shared/ui) should not depend on the libraries with narrower scope (e.g.,
- Component libraries should only depend on other component libraries and utility libraries, but should not depend feature libraries.
Nx provides a feature called tags that can be used to codify and statically-enforce these rules. Read more about tags here.
It's crucial for a large company with multiple teams contributing to the same repository to establish clear code ownership.
Since Nx allows us to group apps and libs in directories, those directories can become code-ownership boundaries. That's why the structure of an Nx workspace often reflects the structure of an organization. GitHub users can use the
CODEOWNERS file for that.
/libs/happynrwlapp julie-happynrwlapp-lead /apps/happynrwlapp julie-happynrwlapp-lead /libs/shared/ui hank-the-ui-guy /libs/shared/utils-testing julie,hank
If you want to know more about code ownership on Github, please check the documentation on the
Enforcing Best Practices
When we have 10 people working on an app in the same room, we can agree on best practices over lunch. We can also make sure the team follows them by reviewing each other's PRs. For a team of a hundred located in different cities, this no longer works.
With Nx, we can help teams adopt best practices by using workspace generators and workspace lint checks.
Generators is a library used by Nx to do code generation.
nx g lib mylib invokes the lib generator from the default collection. Generators are a great way to codify conventions and best practices. Unfortunately, creating a custom generators collection is not very straightforward, so few do it.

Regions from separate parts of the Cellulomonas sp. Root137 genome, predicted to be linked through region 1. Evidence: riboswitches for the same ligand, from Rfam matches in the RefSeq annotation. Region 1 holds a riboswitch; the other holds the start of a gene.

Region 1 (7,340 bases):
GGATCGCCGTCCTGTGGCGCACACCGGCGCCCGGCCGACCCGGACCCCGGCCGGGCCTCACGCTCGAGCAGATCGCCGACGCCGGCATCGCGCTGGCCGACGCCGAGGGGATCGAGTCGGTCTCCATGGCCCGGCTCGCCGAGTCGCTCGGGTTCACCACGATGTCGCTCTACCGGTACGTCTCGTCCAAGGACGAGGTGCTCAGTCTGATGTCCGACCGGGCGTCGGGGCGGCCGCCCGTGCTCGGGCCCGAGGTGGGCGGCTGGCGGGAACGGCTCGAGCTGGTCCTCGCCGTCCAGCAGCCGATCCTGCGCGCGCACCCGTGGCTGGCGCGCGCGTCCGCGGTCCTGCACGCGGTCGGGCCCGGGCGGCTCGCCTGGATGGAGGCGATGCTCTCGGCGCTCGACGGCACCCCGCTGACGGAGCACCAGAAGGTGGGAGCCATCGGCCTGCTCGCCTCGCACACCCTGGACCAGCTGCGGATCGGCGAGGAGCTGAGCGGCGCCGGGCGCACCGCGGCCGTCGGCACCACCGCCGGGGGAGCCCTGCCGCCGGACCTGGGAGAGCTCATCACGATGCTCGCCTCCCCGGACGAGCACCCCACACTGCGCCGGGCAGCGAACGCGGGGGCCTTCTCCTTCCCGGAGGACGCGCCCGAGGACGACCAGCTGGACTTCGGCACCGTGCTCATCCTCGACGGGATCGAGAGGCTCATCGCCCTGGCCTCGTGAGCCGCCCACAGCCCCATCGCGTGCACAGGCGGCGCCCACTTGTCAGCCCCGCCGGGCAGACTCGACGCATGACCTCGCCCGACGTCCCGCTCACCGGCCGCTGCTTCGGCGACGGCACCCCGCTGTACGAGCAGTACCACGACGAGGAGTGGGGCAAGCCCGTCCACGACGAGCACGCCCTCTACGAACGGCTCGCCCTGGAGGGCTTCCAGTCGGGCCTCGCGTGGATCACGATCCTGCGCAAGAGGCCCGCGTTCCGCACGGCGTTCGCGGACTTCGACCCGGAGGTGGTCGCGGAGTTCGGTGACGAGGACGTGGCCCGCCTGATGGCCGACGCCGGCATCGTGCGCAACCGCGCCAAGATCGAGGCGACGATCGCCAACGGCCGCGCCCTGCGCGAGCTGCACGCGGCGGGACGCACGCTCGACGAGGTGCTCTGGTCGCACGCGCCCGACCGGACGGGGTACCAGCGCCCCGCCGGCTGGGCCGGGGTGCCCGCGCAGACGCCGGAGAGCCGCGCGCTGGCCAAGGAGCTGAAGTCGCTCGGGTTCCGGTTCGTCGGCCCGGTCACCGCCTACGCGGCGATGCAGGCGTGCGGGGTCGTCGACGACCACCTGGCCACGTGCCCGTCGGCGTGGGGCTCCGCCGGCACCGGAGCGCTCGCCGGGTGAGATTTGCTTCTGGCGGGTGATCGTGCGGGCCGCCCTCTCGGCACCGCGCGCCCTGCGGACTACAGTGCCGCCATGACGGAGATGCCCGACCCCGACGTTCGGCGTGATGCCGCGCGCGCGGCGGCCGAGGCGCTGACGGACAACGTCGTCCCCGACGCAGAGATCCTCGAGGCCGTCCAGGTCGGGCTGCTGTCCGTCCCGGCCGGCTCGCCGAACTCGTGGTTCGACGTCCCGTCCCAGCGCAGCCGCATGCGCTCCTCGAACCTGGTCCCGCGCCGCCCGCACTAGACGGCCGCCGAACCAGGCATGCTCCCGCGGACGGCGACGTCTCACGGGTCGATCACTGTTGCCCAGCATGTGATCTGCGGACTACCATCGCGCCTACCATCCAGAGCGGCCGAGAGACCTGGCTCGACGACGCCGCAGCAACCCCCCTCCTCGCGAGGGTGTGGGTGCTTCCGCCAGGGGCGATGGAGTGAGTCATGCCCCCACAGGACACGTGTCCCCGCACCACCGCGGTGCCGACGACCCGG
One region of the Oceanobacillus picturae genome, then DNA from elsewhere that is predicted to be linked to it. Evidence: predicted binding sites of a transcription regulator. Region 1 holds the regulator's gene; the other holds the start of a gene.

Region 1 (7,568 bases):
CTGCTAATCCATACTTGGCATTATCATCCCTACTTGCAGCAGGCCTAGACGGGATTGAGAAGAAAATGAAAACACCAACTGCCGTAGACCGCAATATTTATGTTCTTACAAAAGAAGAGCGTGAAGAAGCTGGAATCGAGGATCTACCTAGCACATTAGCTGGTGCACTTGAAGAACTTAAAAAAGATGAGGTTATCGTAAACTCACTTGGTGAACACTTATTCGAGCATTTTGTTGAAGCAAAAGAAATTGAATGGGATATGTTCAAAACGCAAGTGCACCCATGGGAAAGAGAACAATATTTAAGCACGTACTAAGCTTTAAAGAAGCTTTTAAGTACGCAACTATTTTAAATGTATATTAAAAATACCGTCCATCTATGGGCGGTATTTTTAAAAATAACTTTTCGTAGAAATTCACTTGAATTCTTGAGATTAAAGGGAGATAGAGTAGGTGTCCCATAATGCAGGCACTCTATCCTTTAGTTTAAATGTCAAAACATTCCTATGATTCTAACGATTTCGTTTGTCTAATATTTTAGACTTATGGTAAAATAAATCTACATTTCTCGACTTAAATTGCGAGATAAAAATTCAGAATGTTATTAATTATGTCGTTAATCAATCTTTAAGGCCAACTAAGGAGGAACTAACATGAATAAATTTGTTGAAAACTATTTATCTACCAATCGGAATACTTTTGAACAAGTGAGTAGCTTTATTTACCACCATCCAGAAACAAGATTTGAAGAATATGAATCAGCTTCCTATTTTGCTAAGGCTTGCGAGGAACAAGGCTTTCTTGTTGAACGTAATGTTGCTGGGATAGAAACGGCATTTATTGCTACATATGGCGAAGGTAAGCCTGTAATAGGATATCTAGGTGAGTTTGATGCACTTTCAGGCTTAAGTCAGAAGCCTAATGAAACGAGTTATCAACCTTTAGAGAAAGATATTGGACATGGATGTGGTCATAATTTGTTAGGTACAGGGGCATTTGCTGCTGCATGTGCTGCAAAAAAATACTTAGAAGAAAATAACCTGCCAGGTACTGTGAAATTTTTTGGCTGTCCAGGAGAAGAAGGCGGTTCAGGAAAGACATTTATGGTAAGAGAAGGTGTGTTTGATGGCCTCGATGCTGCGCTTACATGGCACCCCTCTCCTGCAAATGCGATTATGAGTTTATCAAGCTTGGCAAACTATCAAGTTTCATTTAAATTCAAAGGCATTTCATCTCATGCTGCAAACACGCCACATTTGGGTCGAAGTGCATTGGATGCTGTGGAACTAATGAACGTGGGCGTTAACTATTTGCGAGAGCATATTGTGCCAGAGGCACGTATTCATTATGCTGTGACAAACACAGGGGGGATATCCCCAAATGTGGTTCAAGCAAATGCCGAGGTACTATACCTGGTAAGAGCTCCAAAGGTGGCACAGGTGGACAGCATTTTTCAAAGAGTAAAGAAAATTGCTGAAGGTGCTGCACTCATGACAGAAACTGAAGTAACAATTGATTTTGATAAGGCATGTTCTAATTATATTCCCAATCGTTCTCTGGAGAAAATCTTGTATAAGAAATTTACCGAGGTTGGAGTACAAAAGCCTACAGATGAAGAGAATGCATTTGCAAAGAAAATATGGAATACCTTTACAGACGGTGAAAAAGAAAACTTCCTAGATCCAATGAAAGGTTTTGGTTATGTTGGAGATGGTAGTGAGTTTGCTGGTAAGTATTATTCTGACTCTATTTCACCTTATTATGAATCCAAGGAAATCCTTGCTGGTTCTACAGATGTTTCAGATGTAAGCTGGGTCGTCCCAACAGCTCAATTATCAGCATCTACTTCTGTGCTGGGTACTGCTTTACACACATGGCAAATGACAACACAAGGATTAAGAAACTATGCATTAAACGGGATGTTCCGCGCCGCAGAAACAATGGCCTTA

Nx simplifies it. With Nx, we can create custom generators in the
tools/generators folder and invoke them without having to do compile, build, deploy anything.
Read more about workspace generators in the Workspace Generators guide.
Workspace Lint Checks
Custom lint checks is another great way to enforce best practices. We can create custom lint checks in the
tools/lint directory and then register them in
Embracing the monorepo-style development often requires some changes to the development workflow.
Our CI should run the following checks:
- It checks that the changed code is formatted properly. (
- It runs lint checks for all the projects affected by a PR/commit.
- It runs unit tests for all the projects affected by a PR/commit.
- It runs e2e tests for all the apps affected by a PR/commit.
- It rebuilds all the apps affected by a PR/commit.
all the projects affected by a PR/commit. This is very important. Monorepo-style development only works if we rebuild, retest, and relint only the projects that can be affected by our changes. If we instead retest everything, we will get the the following problems:
- The performance of CI checks will degrade over time. The time it takes to run the CI checks should be proportional to the impact of the change, not the size of the repo.
- We will be affected by the code your change didn’t touch
We should utilize
affected:* commands to build and test projects. Read more about them here.
Monorepo-style development works best when used with trunk-based development.
When using trunk-based development, we have a single main branch (say
main) where every team submits their code. And
they do it as soon as possible. So if someone works on a large feature, they split it into a few small changes that can be integrated into main in a week. In other words, when using trunk-based development, teams can create branches, but they are short-lived and focus on a specific user story.
One issue folks often raise in regards to trunk-based development is "things change under you while you are trying to create a release". This can definitely happen, especially when manual testing is involved. To mitigate we can create a release branch where we would cherry-pick commits from
main to. With this, we can still frequently merge code into
main and have our release isolated from changes made by other teams.